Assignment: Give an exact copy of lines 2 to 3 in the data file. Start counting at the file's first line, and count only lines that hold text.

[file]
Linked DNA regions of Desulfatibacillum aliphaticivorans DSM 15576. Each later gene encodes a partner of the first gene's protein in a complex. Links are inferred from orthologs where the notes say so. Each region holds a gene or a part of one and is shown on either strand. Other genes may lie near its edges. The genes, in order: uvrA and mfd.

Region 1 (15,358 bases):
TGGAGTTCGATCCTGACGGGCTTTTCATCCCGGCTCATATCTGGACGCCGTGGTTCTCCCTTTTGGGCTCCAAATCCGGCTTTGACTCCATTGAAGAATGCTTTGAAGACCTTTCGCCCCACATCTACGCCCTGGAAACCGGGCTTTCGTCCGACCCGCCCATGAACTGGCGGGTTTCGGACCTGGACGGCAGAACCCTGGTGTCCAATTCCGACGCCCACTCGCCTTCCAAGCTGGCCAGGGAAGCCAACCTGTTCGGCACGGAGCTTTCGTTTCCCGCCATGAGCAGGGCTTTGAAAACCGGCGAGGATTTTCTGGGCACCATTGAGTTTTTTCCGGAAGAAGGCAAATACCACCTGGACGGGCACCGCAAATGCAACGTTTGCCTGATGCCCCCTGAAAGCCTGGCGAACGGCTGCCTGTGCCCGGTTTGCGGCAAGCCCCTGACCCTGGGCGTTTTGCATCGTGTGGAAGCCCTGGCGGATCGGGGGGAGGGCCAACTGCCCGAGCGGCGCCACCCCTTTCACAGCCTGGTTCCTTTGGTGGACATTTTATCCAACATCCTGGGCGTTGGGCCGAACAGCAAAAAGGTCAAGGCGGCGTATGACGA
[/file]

Region 1 (15,358 bases):
TGGAGTTCGATCCTGACGGGCTTTTCATCCCGGCTCATATCTGGACGCCGTGGTTCTCCCTTTTGGGCTCCAAATCCGGCTTTGACTCCATTGAAGAATGCTTTGAAGACCTTTCGCCCCACATCTACGCCCTGGAAACCGGGCTTTCGTCCGACCCGCCCATGAACTGGCGGGTTTCGGACCTGGACGGCAGAACCCTGGTGTCCAATTCCGACGCCCACTCGCCTTCCAAGCTGGCCAGGGAAGCCAACCTGTTCGGCACGGAGCTTTCGTTTCCCGCCATGAGCAGGGCTTTGAAAACCGGCGAGGATTTTCTGGGCACCATTGAGTTTTTTCCGGAAGAAGGCAAATACCACCTGGACGGGCACCGCAAATGCAACGTTTGCCTGATGCCCCCTGAAAGCCTGGCGAACGGCTGCCTGTGCCCGGTTTGCGGCAAGCCCCTGACCCTGGGCGTTTTGCATCGTGTGGAAGCCCTGGCGGATCGGGGGGAGGGCCAACTGCCCGAGCGGCGCCACCCCTTTCACAGCCTGGTTCCTTTGGTGGACATTTTATCCAACATCCTGGGCGTTGGGCCGAACAGCAAAAAGGTCAAGGCGGCGTATGACGA